(Eucalyptus) Red River Gum
Botany and Production
Eucalyptus camaldulensis, River Red Gum, of the Myrtaceae family is a tree originating from Australia, like most of the over 700 species within this genus. In Australia, Eucalyptus species constitute more than three quarters of the vegetation.
Eucalyptus species were first introduced to the rest of the world in 1770, and to the US around 1850. As such, Eucalyptus species are 'young' trees in the history of other continents except Australia.
The species E. camaldulensis was first described in 1832, from a location near the Camalduli monastery in Italy, to where it had been imported. It is a tree, that craves water. It is the only representative of the genus Eucalyptus in Crete where it is naturalised. It probably was originally cultivated as a roadside tree, but has since escaped towards damp areas mainly in the lowlands.
Its English name refers to the brilliant red hard wood it yields. It can become a very tall tree, up to 25 meters here in Crete, and has impressive trunks with a whitish-gray, peeling bark. It has blue-green leaves, the most spectacular flowers and develops small triangular fruits.
We collect the leaves of Eucalyptus camaldulensis along the Tavronitis riverbed in North Western Crete from a large naturalised population during the summer. The leaves are distilled fresh, and distillation has to be carried out for 3-4 hours in order to obtain the complete and balanced oil. The oil has a slightly yellowish colour and a balanced, fresh, profound flowery scent with lemony undertones, quite different from the penetrating, slightly camphorous medicinal top-note odour of commercial Eucalyptus oils.
An important word on quality
Eucalyptus oils are produced in China, Australia, Brazil, Spain and Portugal. Global annual production of Eucalyptus oils is estimated around 4000 tonnes (1992). The bulk of Eucalyptus spp. essential oils are produced for the flavour, fragrance and toiletries industries. Commercial Eucalyptus oils require a 1.8 cineole concentration of around 75-80%, and pharmaceutical industries require a 1.8 cineole content of 70% according to the British Pharmacopoeia. This means, that rectification or/and addition of synthetic 1.8 cineole is often applied to bring the oil up to that standard. Chinese Eucalyptus oils are reportedly often derived from camphor oil fractions in the laboratory, not being a genuine oil at all. Likewise, industry requires conform, standard batches year after year. This leaves Eucalyptus oils one of the most adulterated essential oils on the market. According to a report from the Food and Agricultural Organization (FAO), most Eucalyptus oils produced have to be rectified to increase 1.8 cineole content before entering the international trade. This is called 'value added processing'...In general, it is extremely rare to encounter a genuine, 100% natural oil of Eucalyptus.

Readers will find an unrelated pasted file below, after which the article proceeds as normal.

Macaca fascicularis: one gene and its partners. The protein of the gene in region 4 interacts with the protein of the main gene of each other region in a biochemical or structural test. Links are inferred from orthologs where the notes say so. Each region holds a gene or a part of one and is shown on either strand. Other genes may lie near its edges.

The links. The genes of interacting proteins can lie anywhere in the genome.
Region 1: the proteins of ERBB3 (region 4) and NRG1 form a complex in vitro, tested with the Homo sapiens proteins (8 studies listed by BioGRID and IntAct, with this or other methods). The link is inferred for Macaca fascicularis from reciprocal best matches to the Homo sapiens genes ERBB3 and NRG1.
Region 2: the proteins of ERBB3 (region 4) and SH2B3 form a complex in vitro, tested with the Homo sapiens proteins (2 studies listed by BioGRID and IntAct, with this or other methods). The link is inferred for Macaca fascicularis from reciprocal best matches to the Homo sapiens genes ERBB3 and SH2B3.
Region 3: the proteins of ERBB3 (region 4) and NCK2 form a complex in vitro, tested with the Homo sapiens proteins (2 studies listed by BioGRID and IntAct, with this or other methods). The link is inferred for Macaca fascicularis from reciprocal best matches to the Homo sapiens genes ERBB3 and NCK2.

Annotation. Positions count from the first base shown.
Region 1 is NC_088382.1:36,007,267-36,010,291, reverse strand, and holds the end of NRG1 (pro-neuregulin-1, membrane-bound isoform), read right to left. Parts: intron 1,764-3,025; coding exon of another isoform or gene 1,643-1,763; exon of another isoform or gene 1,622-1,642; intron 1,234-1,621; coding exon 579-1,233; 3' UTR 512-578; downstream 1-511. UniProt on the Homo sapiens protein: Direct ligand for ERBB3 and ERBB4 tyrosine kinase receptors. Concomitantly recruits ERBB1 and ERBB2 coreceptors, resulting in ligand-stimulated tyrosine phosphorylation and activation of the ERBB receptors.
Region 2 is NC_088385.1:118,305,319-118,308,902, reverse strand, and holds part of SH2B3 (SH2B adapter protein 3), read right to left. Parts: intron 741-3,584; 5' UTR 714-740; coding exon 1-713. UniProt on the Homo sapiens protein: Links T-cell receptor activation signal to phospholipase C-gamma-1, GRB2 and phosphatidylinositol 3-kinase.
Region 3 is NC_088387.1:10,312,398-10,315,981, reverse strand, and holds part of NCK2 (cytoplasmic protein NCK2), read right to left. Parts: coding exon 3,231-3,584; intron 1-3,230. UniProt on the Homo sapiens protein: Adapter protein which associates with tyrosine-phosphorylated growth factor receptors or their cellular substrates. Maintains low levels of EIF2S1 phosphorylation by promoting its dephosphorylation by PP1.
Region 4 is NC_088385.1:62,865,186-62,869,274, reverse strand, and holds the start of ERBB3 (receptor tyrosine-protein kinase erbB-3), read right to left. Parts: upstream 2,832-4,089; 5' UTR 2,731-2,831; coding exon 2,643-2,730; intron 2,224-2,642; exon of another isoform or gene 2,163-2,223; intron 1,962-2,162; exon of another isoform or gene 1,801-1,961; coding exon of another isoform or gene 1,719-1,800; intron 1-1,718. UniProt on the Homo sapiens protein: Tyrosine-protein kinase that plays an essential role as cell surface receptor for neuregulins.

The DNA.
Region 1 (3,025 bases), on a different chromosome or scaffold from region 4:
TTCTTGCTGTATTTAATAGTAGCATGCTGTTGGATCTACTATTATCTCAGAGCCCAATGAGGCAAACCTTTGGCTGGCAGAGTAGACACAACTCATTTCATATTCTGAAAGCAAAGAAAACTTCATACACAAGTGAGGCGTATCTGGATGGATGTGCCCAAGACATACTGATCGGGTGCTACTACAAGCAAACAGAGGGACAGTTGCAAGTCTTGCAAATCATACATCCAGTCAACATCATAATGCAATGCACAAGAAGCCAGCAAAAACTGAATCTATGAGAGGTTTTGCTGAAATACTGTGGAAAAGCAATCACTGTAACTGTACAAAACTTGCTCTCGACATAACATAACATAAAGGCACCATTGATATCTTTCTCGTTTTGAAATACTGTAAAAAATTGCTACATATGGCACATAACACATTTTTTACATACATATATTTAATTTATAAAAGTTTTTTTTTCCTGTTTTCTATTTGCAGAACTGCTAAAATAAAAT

Mostly, the leaves are 'harvested' from trees cultivated and felled for timber, as in Spain, Portugal and China. Collection from wild stands is peculiar to Australia. Recently, however, there has been some effort especially from some distillers in Australia and Tasmania, to produce true, organic Eucalyptus oils.
Eucalyptus camaldulensis, because of its generally low 1.8 cineole content, has largely escaped this adulteration fate, because it is of no interest to the industry at large.
A flowering E. camaldulensis captured a beautiful late March morning near Agia, Western Crete
In our essential oil of Cretan E. camaldulensis leaves, we found a complex composition and identified 76 components. Main compounds are: 1.8 cineole (18.%), limonene (13.8%), a-pinene (8%), b-pinene (5.4%), p-cymene (5.2%), spathulenol (5%), pinocarveol (3.7%), terpinen-4-ol (3.5%), phellandral (3%), aromadendrene (2.2%), a-phellandrene (2.2%), cumin aldehyde (1.7%), allo-aromadendrene (1.5%), myrtenol (1.5%), a-terpinol (1.1%), globulol (1%).
There is no formal safety testing on E. camaldulensis. However, Eucalyptus essential oils generally should NOT be used orally, as there have been several reports of incidental poisoning especially in children. Reports of severe poisonings, involved the ingestion of 4ml- 60ml of Eucalyptus oils with a high 1.8 cineole content (70-90%) by children.
Eucalyptus essential oils are, however, Generally Regarded As Safe (GRAS) at low concentrations as a flavouring and pharmaceutical component in industrial products. For foodstuffs, baked goods, beverages the recommended concentration is 0.002%.
Always use diluted at recommended dosages.
Principle of Action
Antiseptic especially for the respiratory system, antibacterial, anti inflammatory.
Expectorant for the respiratory system, muscle warming, promotes woundhealing. Clears and focuses the mind